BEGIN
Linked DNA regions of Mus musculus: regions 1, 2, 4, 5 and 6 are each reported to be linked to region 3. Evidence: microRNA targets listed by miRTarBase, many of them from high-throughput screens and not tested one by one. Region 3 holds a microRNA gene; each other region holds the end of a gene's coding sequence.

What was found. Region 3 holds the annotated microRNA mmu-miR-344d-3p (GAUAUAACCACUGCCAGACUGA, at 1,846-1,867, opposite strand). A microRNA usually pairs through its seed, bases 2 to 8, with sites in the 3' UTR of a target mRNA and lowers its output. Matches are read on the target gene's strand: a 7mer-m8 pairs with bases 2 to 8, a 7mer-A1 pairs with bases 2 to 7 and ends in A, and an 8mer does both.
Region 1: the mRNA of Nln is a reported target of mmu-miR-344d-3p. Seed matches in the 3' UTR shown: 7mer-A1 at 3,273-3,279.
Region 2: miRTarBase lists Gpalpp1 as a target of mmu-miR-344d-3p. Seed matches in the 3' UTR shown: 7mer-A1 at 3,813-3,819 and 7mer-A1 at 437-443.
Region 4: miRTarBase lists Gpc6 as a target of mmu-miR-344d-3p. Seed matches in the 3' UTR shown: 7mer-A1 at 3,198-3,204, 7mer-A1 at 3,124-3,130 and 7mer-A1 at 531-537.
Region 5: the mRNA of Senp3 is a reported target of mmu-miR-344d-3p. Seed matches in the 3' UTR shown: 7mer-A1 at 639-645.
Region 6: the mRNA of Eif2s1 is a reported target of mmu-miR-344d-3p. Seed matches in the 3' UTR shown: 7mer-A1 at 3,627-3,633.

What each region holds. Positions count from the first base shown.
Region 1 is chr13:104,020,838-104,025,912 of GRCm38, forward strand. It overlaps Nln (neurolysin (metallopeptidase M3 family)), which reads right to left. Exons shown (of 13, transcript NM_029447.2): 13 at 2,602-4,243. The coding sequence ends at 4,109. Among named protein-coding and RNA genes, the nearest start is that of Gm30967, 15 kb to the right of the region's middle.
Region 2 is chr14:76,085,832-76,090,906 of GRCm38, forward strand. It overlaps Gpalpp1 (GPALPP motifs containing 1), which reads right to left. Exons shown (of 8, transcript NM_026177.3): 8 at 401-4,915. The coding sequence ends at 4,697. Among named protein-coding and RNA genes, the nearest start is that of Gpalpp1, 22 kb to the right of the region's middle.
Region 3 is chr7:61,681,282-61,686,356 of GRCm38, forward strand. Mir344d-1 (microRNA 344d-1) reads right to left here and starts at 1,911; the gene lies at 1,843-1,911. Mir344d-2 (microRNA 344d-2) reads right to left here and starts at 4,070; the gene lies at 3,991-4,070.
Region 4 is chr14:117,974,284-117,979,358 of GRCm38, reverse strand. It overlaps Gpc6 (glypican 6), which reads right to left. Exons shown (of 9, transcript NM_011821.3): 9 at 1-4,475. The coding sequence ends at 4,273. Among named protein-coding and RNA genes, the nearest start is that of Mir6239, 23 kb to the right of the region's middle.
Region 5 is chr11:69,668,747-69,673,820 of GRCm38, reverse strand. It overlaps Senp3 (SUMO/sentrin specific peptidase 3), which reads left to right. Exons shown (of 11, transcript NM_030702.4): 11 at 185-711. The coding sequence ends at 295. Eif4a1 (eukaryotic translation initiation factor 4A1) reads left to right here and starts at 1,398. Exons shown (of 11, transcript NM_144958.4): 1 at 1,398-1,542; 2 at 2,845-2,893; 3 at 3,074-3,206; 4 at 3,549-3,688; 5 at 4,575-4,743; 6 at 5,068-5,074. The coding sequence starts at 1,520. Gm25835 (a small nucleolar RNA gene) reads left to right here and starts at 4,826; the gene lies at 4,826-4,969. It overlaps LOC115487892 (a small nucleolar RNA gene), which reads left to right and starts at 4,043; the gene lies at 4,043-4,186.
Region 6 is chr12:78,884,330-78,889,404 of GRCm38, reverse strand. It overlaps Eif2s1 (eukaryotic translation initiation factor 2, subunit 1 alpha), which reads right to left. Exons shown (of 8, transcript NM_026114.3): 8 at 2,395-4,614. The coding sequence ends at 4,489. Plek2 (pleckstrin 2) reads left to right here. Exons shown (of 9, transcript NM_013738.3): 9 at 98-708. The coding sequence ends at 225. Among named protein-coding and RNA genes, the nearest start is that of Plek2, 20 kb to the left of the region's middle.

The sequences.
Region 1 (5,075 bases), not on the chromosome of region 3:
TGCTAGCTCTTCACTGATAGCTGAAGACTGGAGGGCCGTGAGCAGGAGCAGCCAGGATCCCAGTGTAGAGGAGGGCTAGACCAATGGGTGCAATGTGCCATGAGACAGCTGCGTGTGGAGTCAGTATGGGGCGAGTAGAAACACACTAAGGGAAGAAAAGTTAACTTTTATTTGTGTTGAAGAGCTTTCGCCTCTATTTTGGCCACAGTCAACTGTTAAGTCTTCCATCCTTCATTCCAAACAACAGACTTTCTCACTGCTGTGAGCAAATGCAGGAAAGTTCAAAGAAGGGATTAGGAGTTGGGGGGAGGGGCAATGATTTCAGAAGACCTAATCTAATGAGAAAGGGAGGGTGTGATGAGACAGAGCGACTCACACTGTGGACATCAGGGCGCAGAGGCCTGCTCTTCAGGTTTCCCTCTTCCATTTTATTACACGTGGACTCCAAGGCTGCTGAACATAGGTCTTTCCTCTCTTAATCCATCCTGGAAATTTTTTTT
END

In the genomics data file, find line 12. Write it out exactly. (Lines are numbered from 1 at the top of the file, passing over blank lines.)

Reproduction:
Region 4 is chr14:117,974,284-117,979,358 of GRCm38, reverse strand. It overlaps Gpc6 (glypican 6), which reads right to left. Exons shown (of 9, transcript NM_011821.3): 9 at 1-4,475. The coding sequence ends at 4,273. Among named protein-coding and RNA genes, the nearest start is that of Mir6239, 23 kb to the right of the region's middle.